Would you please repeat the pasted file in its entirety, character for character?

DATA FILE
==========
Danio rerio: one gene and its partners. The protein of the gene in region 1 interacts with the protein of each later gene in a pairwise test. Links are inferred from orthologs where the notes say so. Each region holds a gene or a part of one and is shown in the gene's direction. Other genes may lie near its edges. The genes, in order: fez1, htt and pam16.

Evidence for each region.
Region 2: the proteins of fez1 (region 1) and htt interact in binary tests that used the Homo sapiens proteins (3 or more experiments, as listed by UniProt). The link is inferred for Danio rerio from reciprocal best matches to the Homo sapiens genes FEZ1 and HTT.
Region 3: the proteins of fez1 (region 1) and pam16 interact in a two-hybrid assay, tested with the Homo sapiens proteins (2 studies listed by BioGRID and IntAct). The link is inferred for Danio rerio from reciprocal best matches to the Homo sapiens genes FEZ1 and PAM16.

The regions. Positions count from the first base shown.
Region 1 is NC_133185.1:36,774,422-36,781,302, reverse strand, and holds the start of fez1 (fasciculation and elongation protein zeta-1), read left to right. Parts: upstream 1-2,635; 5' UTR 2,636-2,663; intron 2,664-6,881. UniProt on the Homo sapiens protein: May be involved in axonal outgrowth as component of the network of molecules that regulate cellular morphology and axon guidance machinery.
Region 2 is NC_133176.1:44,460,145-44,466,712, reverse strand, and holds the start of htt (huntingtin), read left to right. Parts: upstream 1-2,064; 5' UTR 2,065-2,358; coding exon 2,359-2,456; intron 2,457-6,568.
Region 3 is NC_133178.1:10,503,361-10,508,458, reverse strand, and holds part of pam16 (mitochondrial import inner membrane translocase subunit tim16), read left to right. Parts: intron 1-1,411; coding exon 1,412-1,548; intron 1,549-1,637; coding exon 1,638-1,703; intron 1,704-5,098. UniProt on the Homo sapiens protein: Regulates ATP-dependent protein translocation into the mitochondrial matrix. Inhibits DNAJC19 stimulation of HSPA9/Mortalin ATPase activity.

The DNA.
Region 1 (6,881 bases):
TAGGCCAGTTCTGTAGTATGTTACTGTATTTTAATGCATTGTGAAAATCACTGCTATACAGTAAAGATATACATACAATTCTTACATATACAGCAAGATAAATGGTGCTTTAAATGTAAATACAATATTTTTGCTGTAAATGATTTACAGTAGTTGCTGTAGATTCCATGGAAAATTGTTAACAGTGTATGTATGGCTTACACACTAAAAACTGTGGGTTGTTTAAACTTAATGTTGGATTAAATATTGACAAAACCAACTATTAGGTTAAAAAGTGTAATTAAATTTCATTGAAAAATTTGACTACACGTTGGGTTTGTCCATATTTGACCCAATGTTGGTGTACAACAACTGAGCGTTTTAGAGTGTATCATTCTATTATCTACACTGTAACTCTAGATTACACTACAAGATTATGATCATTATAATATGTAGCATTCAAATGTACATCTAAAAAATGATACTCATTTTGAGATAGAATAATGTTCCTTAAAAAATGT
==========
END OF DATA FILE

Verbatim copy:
Danio rerio: one gene and its partners. The protein of the gene in region 1 interacts with the protein of each later gene in a pairwise test. Links are inferred from orthologs where the notes say so. Each region holds a gene or a part of one and is shown in the gene's direction. Other genes may lie near its edges. The genes, in order: fez1, htt and pam16.

Evidence for each region.
Region 2: the proteins of fez1 (region 1) and htt interact in binary tests that used the Homo sapiens proteins (3 or more experiments, as listed by UniProt). The link is inferred for Danio rerio from reciprocal best matches to the Homo sapiens genes FEZ1 and HTT.
Region 3: the proteins of fez1 (region 1) and pam16 interact in a two-hybrid assay, tested with the Homo sapiens proteins (2 studies listed by BioGRID and IntAct). The link is inferred for Danio rerio from reciprocal best matches to the Homo sapiens genes FEZ1 and PAM16.

The regions. Positions count from the first base shown.
Region 1 is NC_133185.1:36,774,422-36,781,302, reverse strand, and holds the start of fez1 (fasciculation and elongation protein zeta-1), read left to right. Parts: upstream 1-2,635; 5' UTR 2,636-2,663; intron 2,664-6,881. UniProt on the Homo sapiens protein: May be involved in axonal outgrowth as component of the network of molecules that regulate cellular morphology and axon guidance machinery.
Region 2 is NC_133176.1:44,460,145-44,466,712, reverse strand, and holds the start of htt (huntingtin), read left to right. Parts: upstream 1-2,064; 5' UTR 2,065-2,358; coding exon 2,359-2,456; intron 2,457-6,568.
Region 3 is NC_133178.1:10,503,361-10,508,458, reverse strand, and holds part of pam16 (mitochondrial import inner membrane translocase subunit tim16), read left to right. Parts: intron 1-1,411; coding exon 1,412-1,548; intron 1,549-1,637; coding exon 1,638-1,703; intron 1,704-5,098. UniProt on the Homo sapiens protein: Regulates ATP-dependent protein translocation into the mitochondrial matrix. Inhibits DNAJC19 stimulation of HSPA9/Mortalin ATPase activity.

The DNA.
Region 1 (6,881 bases):
TAGGCCAGTTCTGTAGTATGTTACTGTATTTTAATGCATTGTGAAAATCACTGCTATACAGTAAAGATATACATACAATTCTTACATATACAGCAAGATAAATGGTGCTTTAAATGTAAATACAATATTTTTGCTGTAAATGATTTACAGTAGTTGCTGTAGATTCCATGGAAAATTGTTAACAGTGTATGTATGGCTTACACACTAAAAACTGTGGGTTGTTTAAACTTAATGTTGGATTAAATATTGACAAAACCAACTATTAGGTTAAAAAGTGTAATTAAATTTCATTGAAAAATTTGACTACACGTTGGGTTTGTCCATATTTGACCCAATGTTGGTGTACAACAACTGAGCGTTTTAGAGTGTATCATTCTATTATCTACACTGTAACTCTAGATTACACTACAAGATTATGATCATTATAATATGTAGCATTCAAATGTACATCTAAAAAATGATACTCATTTTGAGATAGAATAATGTTCCTTAAAAAATGT